The Leveraged Gold-Currency Strategy takes advantage of the historically negative correlation between gold and the U.S. dollar. It switches between the two assets based on their recent risk adjusted performance enabling the strategy to provide protection against severe gold corrections due to dollar strength. It is an excellent addition to existing equity or bond portfolios as it holds very little correlation to either.

This version of the strategy uses inverse leveraged ETFs to generate higher returns, but some retirement accounts are restricted from trading these ETFs. GLD-UUP provides an alternate form of the strategy without leveraged ETFs which also lowers the overall return and volatility.

'Total return, when measuring performance, is the actual rate of return of an investment or a pool of investments over a given evaluation period. Total return includes interest, capital gains, dividends and distributions realized over a given period of time. Total return accounts for two categories of return: income including interest paid by fixed-income investments, distributions or dividends and capital appreciation, representing the change in the market price of an asset.'

Which means for our asset as example:- Looking at the total return, or increase in value of 83.8% in the last 5 years of Leveraged Gold-Currency Strategy, we see it is relatively greater, thus better in comparison to the benchmark GLD (68.8%)
- During the last 3 years, the total return is 39.7%, which is larger, thus better than the value of 34.1% from the benchmark.

'The compound annual growth rate (CAGR) is a useful measure of growth over multiple time periods. It can be thought of as the growth rate that gets you from the initial investment value to the ending investment value if you assume that the investment has been compounding over the time period.'

Using this definition on our asset we see for example:- Looking at the compounded annual growth rate (CAGR) of 13% in the last 5 years of Leveraged Gold-Currency Strategy, we see it is relatively larger, thus better in comparison to the benchmark GLD (11.1%)
- During the last 3 years, the annual performance (CAGR) is 11.8%, which is higher, thus better than the value of 10.3% from the benchmark.

'Volatility is a statistical measure of the dispersion of returns for a given security or market index. Volatility can either be measured by using the standard deviation or variance between returns from that same security or market index. Commonly, the higher the volatility, the riskier the security. In the securities markets, volatility is often associated with big swings in either direction. For example, when the stock market rises and falls more than one percent over a sustained period of time, it is called a 'volatile' market.'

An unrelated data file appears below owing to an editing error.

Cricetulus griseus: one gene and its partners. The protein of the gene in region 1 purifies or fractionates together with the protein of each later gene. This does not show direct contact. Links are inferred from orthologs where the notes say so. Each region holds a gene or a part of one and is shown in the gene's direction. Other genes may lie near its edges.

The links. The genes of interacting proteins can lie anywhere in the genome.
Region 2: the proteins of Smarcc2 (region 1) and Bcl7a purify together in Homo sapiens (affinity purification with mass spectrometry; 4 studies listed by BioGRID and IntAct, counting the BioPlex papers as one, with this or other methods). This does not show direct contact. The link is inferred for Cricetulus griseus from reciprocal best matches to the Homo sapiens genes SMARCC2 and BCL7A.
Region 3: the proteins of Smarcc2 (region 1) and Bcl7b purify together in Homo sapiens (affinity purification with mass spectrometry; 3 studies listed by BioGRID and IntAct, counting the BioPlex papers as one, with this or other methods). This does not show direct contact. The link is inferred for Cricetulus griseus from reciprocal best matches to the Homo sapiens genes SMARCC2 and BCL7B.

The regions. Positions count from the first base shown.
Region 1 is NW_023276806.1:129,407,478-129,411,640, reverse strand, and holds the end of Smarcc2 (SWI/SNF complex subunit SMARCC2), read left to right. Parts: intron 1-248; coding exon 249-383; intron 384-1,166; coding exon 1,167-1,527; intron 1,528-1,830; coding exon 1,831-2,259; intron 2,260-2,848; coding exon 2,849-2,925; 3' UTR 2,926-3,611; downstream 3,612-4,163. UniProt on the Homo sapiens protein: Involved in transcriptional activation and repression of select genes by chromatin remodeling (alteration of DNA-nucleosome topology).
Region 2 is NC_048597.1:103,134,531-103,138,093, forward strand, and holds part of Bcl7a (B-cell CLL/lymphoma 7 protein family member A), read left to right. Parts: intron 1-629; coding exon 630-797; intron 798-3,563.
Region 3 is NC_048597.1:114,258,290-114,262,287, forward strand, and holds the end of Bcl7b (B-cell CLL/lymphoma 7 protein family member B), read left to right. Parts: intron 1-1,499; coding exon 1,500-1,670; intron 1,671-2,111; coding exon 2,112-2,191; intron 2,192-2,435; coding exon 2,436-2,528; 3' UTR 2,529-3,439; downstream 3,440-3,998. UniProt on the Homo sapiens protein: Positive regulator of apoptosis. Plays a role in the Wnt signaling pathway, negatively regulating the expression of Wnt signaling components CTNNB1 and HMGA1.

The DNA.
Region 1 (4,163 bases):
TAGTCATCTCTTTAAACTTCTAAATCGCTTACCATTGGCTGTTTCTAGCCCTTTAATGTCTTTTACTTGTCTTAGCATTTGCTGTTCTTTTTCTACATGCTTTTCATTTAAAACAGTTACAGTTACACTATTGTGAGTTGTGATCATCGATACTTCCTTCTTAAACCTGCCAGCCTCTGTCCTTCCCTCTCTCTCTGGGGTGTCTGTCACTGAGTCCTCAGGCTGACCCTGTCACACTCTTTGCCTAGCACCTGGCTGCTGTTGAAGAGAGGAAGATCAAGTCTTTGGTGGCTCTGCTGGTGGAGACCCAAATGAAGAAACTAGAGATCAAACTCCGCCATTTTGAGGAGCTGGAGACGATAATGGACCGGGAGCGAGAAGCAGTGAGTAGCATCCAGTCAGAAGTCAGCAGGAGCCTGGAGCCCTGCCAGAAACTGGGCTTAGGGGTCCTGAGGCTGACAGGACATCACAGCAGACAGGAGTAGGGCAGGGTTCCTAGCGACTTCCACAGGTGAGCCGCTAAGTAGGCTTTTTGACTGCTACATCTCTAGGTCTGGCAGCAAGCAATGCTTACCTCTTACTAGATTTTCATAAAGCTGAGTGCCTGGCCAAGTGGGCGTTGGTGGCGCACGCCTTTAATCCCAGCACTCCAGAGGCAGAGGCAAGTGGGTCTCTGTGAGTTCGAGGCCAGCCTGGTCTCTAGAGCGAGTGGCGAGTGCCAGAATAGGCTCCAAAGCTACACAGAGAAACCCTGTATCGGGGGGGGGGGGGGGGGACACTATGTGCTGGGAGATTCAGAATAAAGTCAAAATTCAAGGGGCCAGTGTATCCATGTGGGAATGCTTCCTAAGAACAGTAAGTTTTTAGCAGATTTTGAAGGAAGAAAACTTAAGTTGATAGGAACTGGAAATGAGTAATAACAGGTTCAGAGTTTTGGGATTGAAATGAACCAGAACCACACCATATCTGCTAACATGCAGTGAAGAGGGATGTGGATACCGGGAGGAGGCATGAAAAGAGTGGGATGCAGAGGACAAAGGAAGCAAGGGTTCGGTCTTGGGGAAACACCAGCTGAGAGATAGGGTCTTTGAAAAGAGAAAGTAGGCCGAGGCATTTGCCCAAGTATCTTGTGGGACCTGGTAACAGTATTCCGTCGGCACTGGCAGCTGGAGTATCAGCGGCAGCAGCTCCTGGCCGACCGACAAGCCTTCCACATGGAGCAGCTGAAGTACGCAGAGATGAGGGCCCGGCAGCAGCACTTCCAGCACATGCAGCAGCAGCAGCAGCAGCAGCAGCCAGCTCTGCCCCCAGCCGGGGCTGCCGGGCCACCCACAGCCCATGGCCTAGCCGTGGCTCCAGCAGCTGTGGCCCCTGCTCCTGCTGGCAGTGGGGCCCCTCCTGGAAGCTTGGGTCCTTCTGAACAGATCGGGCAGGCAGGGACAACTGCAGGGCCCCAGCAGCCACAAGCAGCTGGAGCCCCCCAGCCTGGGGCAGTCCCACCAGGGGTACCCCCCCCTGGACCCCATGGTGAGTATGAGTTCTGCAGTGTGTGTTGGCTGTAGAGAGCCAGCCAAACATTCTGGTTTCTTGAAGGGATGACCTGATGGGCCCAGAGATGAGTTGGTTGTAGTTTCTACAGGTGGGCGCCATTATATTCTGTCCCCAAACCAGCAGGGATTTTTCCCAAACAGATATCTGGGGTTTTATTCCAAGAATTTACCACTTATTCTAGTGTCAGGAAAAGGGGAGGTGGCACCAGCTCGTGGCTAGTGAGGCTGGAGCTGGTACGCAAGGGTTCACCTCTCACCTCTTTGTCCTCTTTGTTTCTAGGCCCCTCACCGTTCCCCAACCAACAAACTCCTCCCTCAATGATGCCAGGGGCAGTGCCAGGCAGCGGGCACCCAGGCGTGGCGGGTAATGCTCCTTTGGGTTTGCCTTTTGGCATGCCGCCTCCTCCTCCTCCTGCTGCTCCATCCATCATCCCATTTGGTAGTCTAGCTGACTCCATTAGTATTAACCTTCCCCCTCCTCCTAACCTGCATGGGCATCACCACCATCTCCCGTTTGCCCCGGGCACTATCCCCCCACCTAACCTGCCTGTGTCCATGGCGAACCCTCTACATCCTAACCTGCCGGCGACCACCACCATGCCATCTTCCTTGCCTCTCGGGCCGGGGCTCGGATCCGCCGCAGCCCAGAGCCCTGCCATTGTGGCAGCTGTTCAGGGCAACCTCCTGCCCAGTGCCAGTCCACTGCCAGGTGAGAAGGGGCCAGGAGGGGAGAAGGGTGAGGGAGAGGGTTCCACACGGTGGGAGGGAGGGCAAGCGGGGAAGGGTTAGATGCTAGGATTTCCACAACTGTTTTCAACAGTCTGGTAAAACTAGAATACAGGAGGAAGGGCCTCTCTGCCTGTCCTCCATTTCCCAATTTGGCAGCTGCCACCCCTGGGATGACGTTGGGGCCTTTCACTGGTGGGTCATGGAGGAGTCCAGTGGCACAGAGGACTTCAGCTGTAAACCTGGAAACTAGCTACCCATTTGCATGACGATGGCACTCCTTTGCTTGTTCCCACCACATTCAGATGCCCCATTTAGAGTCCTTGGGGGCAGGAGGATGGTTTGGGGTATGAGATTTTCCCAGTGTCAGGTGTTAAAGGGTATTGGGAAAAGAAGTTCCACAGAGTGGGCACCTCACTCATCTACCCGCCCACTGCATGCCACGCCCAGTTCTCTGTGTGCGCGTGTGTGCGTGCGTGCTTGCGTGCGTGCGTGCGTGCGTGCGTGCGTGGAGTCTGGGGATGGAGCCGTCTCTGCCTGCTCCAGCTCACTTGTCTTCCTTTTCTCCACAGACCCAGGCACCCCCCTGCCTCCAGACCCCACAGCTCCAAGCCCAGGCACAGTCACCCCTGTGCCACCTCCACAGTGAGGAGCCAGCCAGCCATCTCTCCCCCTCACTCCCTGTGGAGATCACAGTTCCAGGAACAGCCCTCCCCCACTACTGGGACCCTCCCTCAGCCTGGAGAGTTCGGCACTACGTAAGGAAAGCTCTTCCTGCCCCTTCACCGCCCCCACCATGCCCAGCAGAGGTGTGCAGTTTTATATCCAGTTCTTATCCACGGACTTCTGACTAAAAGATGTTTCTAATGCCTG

Applying this definition to our asset in some examples:- Looking at the historical 30 days volatility of 11.1% in the last 5 years of Leveraged Gold-Currency Strategy, we see it is relatively smaller, thus better in comparison to the benchmark GLD (15.3%)
- Looking at 30 days standard deviation in of 10.9% in the period of the last 3 years, we see it is relatively lower, thus better in comparison to GLD (14.1%).

'Downside risk is the financial risk associated with losses. That is, it is the risk of the actual return being below the expected return, or the uncertainty about the magnitude of that difference. Risk measures typically quantify the downside risk, whereas the standard deviation (an example of a deviation risk measure) measures both the upside and downside risk. Specifically, downside risk in our definition is the semi-deviation, that is the standard deviation of all negative returns.'

Using this definition on our asset we see for example:- Looking at the downside volatility of 7.7% in the last 5 years of Leveraged Gold-Currency Strategy, we see it is relatively lower, thus better in comparison to the benchmark GLD (10.7%)
- Compared with GLD (9.6%) in the period of the last 3 years, the downside deviation of 7.6% is smaller, thus better.

'The Sharpe ratio is the measure of risk-adjusted return of a financial portfolio. Sharpe ratio is a measure of excess portfolio return over the risk-free rate relative to its standard deviation. Normally, the 90-day Treasury bill rate is taken as the proxy for risk-free rate. A portfolio with a higher Sharpe ratio is considered superior relative to its peers. The measure was named after William F Sharpe, a Nobel laureate and professor of finance, emeritus at Stanford University.'

Using this definition on our asset we see for example:- Compared with the benchmark GLD (0.56) in the period of the last 5 years, the ratio of return and volatility (Sharpe) of 0.94 of Leveraged Gold-Currency Strategy is larger, thus better.
- During the last 3 years, the risk / return profile (Sharpe) is 0.86, which is greater, thus better than the value of 0.55 from the benchmark.